01 August 2007

Makeup *does* matter

As an educated and empathetic member of our politically correct society, I'm supposed to think women of all sizes are equally beautiful, women who wear certain items of clothing regardless of their size deserve "you go, girl!" approval and all attempts at au naturel from the neck-up are to be lauded for their refreshing this-is-me realness.

I'm not going near that first one (not today, anyway) and you know well my "earn it first" view on the second, which leaves me to opine on the seemingly ubiquitous-in-DC contagion I like to refer to as the "I think I don't need makeup" face.



Look at Chloë Sevigny above in her fancy green Balenciaga party dress at this year's Costume Institute Gala. Whether you favor or frown upon her frock is immaterial to the argument at hand, what matters is that we all agree this is indeed not a casual event, not a casual style selection and her casual barely-there makeup palette not only looks curiously out of place but in fact distracts from the glamour going on down below.

What a difference some sheer gloss, a thicker coat of mascara, a subtle swipe of under-eye concealer and a touch of peachy cheek stain would've made.


Now let's take a look at the other end of the spectrum.

Though I make a point not to pick on pregnant women, since Christina hasn't officially acknowledged her growing bump, I feel in the clear to use her - here, in all her painted-lady glory - as an example of how too much makeup, especially in a casual tank-top setting, has the same disconcerting, distracting effect as a naked face in tandem with a ball gown.

As much as Chloë and Christina's makeup mismatches bring a frustrated, "Why? Why would you do that?" furrow to my recently threaded brow, what I saw yesterday evening on my way home from work far surpassed either one in the WTF category.

It's a rare occasion when a woman in the NW corridor catches and holds my attention, but last night around 6:15, I found myself going out of my way to remain a few strides behind a beautifully sculpted female, the likes of which I had not seen in-person in many, many months. Tall and athletic with thick, chestnut Pantene-commercial hair, a perfect pop of ass and killer legs, this woman, from behind, was not just head-turning but rather the exact image conjured in my head each time I'm tempted to reach for the Edy's Slow-Churned instead of my running shoes.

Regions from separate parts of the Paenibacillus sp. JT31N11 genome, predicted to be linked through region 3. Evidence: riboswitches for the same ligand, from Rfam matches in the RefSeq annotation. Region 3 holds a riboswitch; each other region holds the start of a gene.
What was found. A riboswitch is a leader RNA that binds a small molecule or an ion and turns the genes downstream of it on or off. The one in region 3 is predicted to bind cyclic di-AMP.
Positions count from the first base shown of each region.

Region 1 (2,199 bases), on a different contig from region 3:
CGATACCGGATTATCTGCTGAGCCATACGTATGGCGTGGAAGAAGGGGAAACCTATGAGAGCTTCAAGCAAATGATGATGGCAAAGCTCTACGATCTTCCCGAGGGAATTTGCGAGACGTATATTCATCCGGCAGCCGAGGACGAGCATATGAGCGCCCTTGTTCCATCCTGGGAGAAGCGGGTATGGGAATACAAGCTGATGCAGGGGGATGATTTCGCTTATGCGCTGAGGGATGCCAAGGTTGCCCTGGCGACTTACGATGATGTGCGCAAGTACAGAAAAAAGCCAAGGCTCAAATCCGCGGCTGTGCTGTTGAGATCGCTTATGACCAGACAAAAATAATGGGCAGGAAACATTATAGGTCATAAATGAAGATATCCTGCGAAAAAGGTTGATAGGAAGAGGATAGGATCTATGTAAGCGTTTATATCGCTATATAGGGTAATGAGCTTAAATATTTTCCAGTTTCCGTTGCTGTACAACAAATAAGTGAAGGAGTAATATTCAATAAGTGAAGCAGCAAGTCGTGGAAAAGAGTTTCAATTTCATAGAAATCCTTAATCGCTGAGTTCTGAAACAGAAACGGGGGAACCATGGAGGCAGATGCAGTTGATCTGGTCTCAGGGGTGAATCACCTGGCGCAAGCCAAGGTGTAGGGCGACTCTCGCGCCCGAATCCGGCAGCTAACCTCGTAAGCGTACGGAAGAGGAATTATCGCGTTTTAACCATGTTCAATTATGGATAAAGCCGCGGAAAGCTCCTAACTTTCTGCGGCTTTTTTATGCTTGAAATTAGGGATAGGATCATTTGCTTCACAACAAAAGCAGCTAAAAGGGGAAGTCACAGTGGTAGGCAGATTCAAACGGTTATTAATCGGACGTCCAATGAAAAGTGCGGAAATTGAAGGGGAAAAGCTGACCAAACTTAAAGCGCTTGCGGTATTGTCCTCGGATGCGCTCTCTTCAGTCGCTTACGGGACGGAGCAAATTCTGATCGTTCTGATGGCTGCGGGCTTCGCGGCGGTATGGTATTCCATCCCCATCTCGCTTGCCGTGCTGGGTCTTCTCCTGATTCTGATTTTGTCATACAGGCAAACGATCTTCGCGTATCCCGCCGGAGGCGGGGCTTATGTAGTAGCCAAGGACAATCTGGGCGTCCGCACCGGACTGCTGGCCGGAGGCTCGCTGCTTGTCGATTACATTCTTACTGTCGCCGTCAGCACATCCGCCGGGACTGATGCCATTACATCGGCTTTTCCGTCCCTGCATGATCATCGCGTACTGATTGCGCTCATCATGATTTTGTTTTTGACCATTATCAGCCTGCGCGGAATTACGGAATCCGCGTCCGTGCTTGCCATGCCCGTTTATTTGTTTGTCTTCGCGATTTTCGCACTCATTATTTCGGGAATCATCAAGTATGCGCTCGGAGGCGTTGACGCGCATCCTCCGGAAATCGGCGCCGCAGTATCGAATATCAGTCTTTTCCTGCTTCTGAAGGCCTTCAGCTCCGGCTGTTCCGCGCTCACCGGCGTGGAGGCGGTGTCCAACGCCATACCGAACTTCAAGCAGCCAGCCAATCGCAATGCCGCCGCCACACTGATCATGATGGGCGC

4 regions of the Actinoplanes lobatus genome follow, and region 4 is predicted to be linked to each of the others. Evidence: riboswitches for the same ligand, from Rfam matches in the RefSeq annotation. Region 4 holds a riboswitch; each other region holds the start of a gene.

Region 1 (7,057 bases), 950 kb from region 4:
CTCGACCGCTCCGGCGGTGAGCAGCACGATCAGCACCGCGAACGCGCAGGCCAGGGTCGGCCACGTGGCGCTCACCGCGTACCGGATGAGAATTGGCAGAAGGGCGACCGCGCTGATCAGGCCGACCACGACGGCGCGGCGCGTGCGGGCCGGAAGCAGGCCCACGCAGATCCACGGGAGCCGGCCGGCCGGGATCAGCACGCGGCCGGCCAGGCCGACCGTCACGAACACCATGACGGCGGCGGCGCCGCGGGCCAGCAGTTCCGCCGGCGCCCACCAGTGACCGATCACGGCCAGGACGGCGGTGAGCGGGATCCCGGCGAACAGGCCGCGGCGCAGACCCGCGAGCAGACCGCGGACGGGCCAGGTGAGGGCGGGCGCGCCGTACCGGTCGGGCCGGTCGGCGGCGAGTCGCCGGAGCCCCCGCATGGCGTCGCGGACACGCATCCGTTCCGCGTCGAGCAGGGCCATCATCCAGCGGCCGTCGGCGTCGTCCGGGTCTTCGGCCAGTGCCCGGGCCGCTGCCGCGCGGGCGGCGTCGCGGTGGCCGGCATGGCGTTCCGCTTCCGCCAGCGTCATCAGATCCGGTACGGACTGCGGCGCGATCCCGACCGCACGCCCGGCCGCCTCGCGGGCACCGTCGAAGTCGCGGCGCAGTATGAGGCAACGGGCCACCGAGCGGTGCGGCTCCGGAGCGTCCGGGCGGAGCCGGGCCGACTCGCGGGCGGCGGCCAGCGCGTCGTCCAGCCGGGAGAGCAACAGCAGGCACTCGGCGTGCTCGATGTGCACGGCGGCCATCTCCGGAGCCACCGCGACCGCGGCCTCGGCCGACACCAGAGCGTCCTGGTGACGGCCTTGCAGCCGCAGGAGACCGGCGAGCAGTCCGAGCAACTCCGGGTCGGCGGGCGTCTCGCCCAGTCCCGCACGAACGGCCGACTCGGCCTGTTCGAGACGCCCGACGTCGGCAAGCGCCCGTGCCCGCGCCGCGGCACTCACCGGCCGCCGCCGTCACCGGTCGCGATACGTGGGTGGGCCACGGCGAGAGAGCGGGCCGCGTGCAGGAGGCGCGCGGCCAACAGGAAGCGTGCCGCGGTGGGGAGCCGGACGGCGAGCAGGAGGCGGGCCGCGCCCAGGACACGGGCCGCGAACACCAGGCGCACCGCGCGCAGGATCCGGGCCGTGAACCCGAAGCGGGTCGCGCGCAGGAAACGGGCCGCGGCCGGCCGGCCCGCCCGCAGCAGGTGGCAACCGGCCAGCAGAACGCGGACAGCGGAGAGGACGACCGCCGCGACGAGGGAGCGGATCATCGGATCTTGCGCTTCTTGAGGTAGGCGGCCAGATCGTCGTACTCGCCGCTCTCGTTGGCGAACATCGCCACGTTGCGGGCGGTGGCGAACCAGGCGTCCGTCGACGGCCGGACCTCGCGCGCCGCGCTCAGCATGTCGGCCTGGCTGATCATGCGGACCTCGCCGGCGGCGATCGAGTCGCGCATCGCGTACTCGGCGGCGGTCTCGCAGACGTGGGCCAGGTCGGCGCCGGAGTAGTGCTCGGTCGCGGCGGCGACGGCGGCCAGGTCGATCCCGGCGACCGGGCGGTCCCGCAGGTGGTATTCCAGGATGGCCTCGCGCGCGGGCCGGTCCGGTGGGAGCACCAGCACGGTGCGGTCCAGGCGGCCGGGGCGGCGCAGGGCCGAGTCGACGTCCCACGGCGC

Beyond her physique, however, there was even more over which to fawn, namely the just right drape of her light grey heather skirt suit over her hips and shoulders - two geographical locations women in this city hardly ever get right - and her simple, elegant black three-inch round-toed stiletto pumps. Clearly, I thought to myself, this was a woman who takes pride in earning her shape and goes to great pains to wear clothes to flatter the fruits of her WSC labors.


After walking five blocks out of my way and realizing, no thanks to the haunting lyrics and melody of "Wicked Game" that what I was doing might be considered, oh, I don't know, stalking, I decided I would at the next intersection shoot her a quick, I-like-what-you're-sellin' smile, turn left and head home.

But no sooner had Chris Isaak faded into Feist that I reached that next intersection, found myself shoulder-to-shoulder with my girl-crush and immediately felt my heart drop clear to the curb.

It's not that she was a butta face - quite the opposite - but despite her cute nose, sterling eyes and sun-kissed color, this otherwise polished, put-together, professional woman wasn't wearing a single stitch of makeup. And believe me when I say this spare approach was not in her best interest. An oily T-zone, deep, dark circles beneath her eyes, a patch of reddish acne on her chin and and another on her left jawline -- this woman looked like any and all of us do in the morning, but the difference was, she actually stepped out of her home without any attempt to cover up or blend away her very common, very easily minimized skin imperfections.

You'll never hear me chide a woman for the au naturel look on the weekends or after work (or on my friend E, who can truly pull off the just-woke-up look), but Monday through Friday, yeah, I think it's part and parcel of looking professional to even out your skintone and try to look as fresh and presentable as possible. Like I believe an ill-fitting or office-inappropriate ensemble detracts from your delivery in the board room, I also assert that an "I think I don't need makeup" face can be just as egregious - and just as avoidable - an offense.

So just as I advise you to engage in an honest self-evaluation of your body before you slip on that cute halter top ("Do I have the back for this?"), pair of short shorts ("Do I have the legs for this?") or strapless dress ("Do I have the shoulders and rack for this?"), I also encourage you to do the same with the reflection staring back at you in the mirror ("Do I have the kind of skin that doesn't need any help?").

12 comments:

Anonymous said...

You've hit a new superficial low with this one, Ms. Johanna. Honestly, I don't know how you keep trumping yourself but you do.